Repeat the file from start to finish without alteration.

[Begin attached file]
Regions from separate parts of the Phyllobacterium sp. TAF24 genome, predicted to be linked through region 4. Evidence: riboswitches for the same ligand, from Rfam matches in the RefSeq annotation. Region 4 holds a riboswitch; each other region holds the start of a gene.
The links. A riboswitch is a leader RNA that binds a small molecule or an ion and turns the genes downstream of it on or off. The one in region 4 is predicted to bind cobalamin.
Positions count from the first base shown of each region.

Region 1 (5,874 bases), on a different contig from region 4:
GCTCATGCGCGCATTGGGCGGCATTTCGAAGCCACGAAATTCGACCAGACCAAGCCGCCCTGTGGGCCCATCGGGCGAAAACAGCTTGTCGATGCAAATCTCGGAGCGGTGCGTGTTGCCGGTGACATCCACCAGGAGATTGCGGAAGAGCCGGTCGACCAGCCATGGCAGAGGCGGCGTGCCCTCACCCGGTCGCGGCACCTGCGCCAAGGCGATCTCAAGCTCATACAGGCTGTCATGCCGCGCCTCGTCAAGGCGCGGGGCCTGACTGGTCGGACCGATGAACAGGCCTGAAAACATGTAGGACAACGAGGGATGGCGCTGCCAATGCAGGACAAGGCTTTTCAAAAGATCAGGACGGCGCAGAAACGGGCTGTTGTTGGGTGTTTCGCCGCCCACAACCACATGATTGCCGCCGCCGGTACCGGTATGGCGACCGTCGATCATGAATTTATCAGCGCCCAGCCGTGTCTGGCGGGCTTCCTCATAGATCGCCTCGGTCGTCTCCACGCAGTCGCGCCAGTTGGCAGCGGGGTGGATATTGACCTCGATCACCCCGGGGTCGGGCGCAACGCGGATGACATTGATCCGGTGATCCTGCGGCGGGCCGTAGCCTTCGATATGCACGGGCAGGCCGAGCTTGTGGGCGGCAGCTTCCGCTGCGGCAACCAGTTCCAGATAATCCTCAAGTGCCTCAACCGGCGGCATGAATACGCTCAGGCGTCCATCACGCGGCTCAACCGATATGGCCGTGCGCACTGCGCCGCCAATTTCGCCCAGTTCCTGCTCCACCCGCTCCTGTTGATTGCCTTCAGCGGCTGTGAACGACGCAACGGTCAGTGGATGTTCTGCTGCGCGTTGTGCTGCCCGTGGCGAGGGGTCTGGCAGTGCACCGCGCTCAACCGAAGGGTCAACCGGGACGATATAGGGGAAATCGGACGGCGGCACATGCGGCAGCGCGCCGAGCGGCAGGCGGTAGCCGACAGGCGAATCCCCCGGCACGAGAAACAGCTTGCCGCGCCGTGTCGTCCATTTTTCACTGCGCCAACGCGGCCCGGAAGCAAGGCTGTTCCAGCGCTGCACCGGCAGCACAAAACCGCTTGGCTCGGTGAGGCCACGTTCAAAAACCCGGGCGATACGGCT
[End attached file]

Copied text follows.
Regions from separate parts of the Phyllobacterium sp. TAF24 genome, predicted to be linked through region 4. Evidence: riboswitches for the same ligand, from Rfam matches in the RefSeq annotation. Region 4 holds a riboswitch; each other region holds the start of a gene.
The links. A riboswitch is a leader RNA that binds a small molecule or an ion and turns the genes downstream of it on or off. The one in region 4 is predicted to bind cobalamin.
Positions count from the first base shown of each region.

Region 1 (5,874 bases), on a different contig from region 4:
GCTCATGCGCGCATTGGGCGGCATTTCGAAGCCACGAAATTCGACCAGACCAAGCCGCCCTGTGGGCCCATCGGGCGAAAACAGCTTGTCGATGCAAATCTCGGAGCGGTGCGTGTTGCCGGTGACATCCACCAGGAGATTGCGGAAGAGCCGGTCGACCAGCCATGGCAGAGGCGGCGTGCCCTCACCCGGTCGCGGCACCTGCGCCAAGGCGATCTCAAGCTCATACAGGCTGTCATGCCGCGCCTCGTCAAGGCGCGGGGCCTGACTGGTCGGACCGATGAACAGGCCTGAAAACATGTAGGACAACGAGGGATGGCGCTGCCAATGCAGGACAAGGCTTTTCAAAAGATCAGGACGGCGCAGAAACGGGCTGTTGTTGGGTGTTTCGCCGCCCACAACCACATGATTGCCGCCGCCGGTACCGGTATGGCGACCGTCGATCATGAATTTATCAGCGCCCAGCCGTGTCTGGCGGGCTTCCTCATAGATCGCCTCGGTCGTCTCCACGCAGTCGCGCCAGTTGGCAGCGGGGTGGATATTGACCTCGATCACCCCGGGGTCGGGCGCAACGCGGATGACATTGATCCGGTGATCCTGCGGCGGGCCGTAGCCTTCGATATGCACGGGCAGGCCGAGCTTGTGGGCGGCAGCTTCCGCTGCGGCAACCAGTTCCAGATAATCCTCAAGTGCCTCAACCGGCGGCATGAATACGCTCAGGCGTCCATCACGCGGCTCAACCGATATGGCCGTGCGCACTGCGCCGCCAATTTCGCCCAGTTCCTGCTCCACCCGCTCCTGTTGATTGCCTTCAGCGGCTGTGAACGACGCAACGGTCAGTGGATGTTCTGCTGCGCGTTGTGCTGCCCGTGGCGAGGGGTCTGGCAGTGCACCGCGCTCAACCGAAGGGTCAACCGGGACGATATAGGGGAAATCGGACGGCGGCACATGCGGCAGCGCGCCGAGCGGCAGGCGGTAGCCGACAGGCGAATCCCCCGGCACGAGAAACAGCTTGCCGCGCCGTGTCGTCCATTTTTCACTGCGCCAACGCGGCCCGGAAGCAAGGCTGTTCCAGCGCTGCACCGGCAGCACAAAACCGCTTGGCTCGGTGAGGCCACGTTCAAAAACCCGGGCGATACGGCT